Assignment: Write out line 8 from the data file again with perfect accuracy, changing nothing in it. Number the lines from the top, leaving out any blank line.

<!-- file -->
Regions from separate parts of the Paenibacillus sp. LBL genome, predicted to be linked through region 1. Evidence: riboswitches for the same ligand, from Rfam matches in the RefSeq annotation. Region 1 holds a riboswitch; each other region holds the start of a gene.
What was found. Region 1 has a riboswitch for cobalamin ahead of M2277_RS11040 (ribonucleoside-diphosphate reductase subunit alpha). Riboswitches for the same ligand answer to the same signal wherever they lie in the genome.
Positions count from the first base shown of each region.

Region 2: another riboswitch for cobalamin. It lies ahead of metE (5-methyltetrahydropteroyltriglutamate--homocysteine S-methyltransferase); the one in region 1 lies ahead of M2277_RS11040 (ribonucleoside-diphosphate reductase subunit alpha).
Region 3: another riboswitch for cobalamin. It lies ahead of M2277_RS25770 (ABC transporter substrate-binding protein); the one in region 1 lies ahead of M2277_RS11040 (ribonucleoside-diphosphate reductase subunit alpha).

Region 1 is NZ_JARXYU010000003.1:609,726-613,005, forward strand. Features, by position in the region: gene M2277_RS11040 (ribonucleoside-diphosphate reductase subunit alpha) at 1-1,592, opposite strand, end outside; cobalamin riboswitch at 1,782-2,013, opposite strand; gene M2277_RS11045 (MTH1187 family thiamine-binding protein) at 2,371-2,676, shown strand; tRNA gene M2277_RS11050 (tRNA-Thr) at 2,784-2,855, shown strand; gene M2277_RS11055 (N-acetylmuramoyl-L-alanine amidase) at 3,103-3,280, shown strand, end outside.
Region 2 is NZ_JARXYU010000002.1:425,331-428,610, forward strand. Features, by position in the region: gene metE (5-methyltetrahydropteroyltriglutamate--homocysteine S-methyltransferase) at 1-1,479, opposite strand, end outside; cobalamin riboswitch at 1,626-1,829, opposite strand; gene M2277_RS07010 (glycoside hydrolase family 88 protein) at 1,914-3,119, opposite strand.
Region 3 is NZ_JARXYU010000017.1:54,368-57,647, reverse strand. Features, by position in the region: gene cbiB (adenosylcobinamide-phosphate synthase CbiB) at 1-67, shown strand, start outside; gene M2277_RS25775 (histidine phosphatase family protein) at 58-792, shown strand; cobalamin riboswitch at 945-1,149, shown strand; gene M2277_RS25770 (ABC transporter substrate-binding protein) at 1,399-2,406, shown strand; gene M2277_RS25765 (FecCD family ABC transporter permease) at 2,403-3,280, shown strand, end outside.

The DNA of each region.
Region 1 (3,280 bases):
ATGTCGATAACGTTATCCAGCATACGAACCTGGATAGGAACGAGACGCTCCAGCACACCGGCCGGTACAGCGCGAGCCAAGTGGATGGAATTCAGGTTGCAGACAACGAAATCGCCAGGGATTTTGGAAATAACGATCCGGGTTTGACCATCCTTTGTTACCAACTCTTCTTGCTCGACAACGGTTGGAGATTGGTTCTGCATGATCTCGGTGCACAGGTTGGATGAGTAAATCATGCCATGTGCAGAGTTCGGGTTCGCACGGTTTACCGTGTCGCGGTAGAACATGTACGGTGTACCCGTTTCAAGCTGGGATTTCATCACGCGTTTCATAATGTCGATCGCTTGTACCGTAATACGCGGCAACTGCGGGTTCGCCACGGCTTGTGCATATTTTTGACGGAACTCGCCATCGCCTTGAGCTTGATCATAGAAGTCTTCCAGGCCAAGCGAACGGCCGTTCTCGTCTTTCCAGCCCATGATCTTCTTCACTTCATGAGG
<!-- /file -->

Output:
Region 3 is NZ_JARXYU010000017.1:54,368-57,647, reverse strand. Features, by position in the region: gene cbiB (adenosylcobinamide-phosphate synthase CbiB) at 1-67, shown strand, start outside; gene M2277_RS25775 (histidine phosphatase family protein) at 58-792, shown strand; cobalamin riboswitch at 945-1,149, shown strand; gene M2277_RS25770 (ABC transporter substrate-binding protein) at 1,399-2,406, shown strand; gene M2277_RS25765 (FecCD family ABC transporter permease) at 2,403-3,280, shown strand, end outside.